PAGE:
Depending on the vehicle, trickle charging typically adds 3-4 miles of charge per hour to the battery, or about 40 miles per night if you leave your car plugged in. So, how much does it cost to charge an electric car? If the above scenario describes your driving habits, you’ll just pay the same residential electricity rates that your pay to power your home.

If that’s not quite enough recharge for your daily needs, you’ll either need to make weekly visits to public fast chargers, or spend anywhere from $800 – $2000 on installation of a level 2 charger. Level 2 chargers supply more power in less time. They plug into a 240 volt outlet, the exact same kind that is used for dryers, ovens and other large appliances at home. 

If you already have a conveniently located dryer outlet within reach of where you park the car, you can purchase a power splitter for as little as $300. Splitters send charge to the home appliance (such as a dryer) when needed, and then divert power to charging the car when the appliance is not in use. This saves A LOT of money versus getting electrical work done!

In summary, if you drive less than 40 miles a day, it usually makes the most sense to avoid the costly level 2 charger and stick with a regular wall outlet. If you drive significantly more, consider installing a level 2 charger or simply topping off your battery once or twice a week at a local public fast charger to avoid the expense of electrical work.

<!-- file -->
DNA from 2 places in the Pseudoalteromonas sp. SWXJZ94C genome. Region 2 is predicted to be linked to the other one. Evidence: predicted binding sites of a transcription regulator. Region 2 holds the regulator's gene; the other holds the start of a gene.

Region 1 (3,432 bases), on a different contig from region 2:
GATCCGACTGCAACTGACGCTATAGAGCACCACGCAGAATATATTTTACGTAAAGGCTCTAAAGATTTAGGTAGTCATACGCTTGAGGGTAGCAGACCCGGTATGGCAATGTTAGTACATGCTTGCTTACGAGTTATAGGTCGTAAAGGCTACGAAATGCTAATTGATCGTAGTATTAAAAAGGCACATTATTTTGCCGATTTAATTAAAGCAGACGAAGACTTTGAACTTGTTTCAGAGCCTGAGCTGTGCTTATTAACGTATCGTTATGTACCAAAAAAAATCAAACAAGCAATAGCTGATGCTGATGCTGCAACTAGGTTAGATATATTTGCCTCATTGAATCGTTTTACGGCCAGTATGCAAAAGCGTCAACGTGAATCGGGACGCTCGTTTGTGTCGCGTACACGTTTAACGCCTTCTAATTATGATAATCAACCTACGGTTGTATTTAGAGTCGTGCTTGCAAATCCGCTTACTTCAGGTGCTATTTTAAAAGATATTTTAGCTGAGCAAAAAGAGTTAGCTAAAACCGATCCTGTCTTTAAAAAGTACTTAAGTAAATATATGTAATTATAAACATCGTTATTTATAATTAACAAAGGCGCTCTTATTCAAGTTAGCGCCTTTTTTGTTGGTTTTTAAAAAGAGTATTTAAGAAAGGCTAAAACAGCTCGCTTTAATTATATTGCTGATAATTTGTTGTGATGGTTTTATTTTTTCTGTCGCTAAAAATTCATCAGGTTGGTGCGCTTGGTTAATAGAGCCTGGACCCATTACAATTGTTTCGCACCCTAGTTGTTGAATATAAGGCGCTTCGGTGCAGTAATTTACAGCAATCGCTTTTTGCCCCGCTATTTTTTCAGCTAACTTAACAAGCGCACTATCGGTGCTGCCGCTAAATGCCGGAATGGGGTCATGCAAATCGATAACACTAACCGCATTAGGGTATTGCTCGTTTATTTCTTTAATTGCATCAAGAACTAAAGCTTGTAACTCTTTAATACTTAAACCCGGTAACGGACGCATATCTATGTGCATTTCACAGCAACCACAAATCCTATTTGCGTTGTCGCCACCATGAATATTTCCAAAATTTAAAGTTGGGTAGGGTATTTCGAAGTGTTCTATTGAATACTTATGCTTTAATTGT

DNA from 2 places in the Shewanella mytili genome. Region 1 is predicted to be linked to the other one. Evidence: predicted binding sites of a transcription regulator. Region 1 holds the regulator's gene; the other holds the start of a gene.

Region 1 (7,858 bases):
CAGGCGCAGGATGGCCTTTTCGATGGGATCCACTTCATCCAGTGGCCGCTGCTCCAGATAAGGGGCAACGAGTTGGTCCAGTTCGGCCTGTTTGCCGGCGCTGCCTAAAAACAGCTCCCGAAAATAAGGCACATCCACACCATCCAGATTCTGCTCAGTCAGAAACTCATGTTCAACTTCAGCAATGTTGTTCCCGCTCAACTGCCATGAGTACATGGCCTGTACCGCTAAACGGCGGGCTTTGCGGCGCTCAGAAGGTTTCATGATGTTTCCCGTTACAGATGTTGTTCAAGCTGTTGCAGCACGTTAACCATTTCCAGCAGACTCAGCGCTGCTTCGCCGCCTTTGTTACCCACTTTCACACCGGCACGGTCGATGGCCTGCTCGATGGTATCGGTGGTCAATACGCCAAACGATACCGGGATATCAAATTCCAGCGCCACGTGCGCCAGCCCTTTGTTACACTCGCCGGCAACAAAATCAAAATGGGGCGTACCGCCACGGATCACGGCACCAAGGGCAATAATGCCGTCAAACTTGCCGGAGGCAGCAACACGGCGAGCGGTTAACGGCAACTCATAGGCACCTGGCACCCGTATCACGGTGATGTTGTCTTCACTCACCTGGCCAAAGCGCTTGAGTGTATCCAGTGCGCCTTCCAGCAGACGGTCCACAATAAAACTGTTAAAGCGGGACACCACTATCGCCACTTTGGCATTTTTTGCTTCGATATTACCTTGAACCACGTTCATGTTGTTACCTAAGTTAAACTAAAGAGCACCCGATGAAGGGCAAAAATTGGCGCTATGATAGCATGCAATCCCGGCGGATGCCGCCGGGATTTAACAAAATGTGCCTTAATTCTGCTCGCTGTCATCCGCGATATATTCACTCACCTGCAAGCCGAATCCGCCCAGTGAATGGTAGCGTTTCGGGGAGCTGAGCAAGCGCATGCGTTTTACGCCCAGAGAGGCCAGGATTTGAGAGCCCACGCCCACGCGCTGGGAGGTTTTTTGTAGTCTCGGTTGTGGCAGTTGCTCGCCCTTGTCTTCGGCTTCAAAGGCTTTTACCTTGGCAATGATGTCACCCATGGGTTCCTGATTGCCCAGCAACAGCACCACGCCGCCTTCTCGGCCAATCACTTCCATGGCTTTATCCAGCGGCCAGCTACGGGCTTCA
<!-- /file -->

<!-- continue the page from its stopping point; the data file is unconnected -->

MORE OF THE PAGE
How Much Does Public Fast Charging Cost?

Tesla supercharger

First, there’s one thing we need to make clear. Electric vehicles are not meant to be charged at public DC (direct current) fast chargers every time a charge is needed. It stresses the battery, and it costs a lot more than charging at home. For instance, fast chargers can charge a Model 3 from 10-80% in less than 20 minutes. That much energy transfer puts wear on the vehicle’s battery management system. Fast charging is great for road trips or when you’re in a pinch, but that’s all they’re meant for. 

Tesla Superchargers

How much can you expect to pay for charging at a public DC fast charging station? Let’s consider the two largest charging networks in the nation: Tesla Superchargers and Electrify America.

As of early 2022, most Tesla Superchargers charge $0.28 per kWh of electricity. For a 2022 Tesla Model Y with a 82 kWh battery pack, that adds up to a cost of $22.96 to go 330 miles on a charge. Some Superchargers have variable pricing dependent on demand charges, as noted on Tesla’s Supercharging support page. “Certain Supercharger stations offer on-peak and off-peak rates. The rates and peak times are both displayed in the navigation application on the touchscreen.”